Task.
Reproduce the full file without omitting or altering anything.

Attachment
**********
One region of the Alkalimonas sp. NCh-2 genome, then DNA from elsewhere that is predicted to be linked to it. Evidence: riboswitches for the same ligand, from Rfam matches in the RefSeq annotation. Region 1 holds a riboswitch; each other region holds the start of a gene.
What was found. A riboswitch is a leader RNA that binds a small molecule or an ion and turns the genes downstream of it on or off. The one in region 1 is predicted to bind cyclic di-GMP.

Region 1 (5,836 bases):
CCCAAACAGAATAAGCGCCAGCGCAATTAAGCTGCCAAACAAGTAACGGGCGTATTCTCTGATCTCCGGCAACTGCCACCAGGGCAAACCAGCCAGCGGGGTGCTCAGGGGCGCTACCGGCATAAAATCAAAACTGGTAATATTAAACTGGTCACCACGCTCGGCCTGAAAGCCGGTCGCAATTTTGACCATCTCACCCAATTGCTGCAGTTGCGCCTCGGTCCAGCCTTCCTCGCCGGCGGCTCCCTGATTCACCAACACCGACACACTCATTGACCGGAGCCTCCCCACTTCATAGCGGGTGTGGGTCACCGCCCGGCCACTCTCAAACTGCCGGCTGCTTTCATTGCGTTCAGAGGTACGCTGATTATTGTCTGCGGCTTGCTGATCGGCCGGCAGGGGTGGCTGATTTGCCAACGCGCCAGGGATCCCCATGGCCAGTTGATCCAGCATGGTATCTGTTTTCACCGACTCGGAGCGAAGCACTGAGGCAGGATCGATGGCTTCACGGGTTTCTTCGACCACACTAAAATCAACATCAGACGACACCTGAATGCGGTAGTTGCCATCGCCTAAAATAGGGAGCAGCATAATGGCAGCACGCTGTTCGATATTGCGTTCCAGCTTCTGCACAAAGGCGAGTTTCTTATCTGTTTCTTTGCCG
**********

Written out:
One region of the Alkalimonas sp. NCh-2 genome, then DNA from elsewhere that is predicted to be linked to it. Evidence: riboswitches for the same ligand, from Rfam matches in the RefSeq annotation. Region 1 holds a riboswitch; each other region holds the start of a gene.
What was found. A riboswitch is a leader RNA that binds a small molecule or an ion and turns the genes downstream of it on or off. The one in region 1 is predicted to bind cyclic di-GMP.

Region 1 (5,836 bases):
CCCAAACAGAATAAGCGCCAGCGCAATTAAGCTGCCAAACAAGTAACGGGCGTATTCTCTGATCTCCGGCAACTGCCACCAGGGCAAACCAGCCAGCGGGGTGCTCAGGGGCGCTACCGGCATAAAATCAAAACTGGTAATATTAAACTGGTCACCACGCTCGGCCTGAAAGCCGGTCGCAATTTTGACCATCTCACCCAATTGCTGCAGTTGCGCCTCGGTCCAGCCTTCCTCGCCGGCGGCTCCCTGATTCACCAACACCGACACACTCATTGACCGGAGCCTCCCCACTTCATAGCGGGTGTGGGTCACCGCCCGGCCACTCTCAAACTGCCGGCTGCTTTCATTGCGTTCAGAGGTACGCTGATTATTGTCTGCGGCTTGCTGATCGGCCGGCAGGGGTGGCTGATTTGCCAACGCGCCAGGGATCCCCATGGCCAGTTGATCCAGCATGGTATCTGTTTTCACCGACTCGGAGCGAAGCACTGAGGCAGGATCGATGGCTTCACGGGTTTCTTCGACCACACTAAAATCAACATCAGACGACACCTGAATGCGGTAGTTGCCATCGCCTAAAATAGGGAGCAGCATAATGGCAGCACGCTGTTCGATATTGCGTTCCAGCTTCTGCACAAAGGCGAGTTTCTTATCTGTTTCTTTGCCG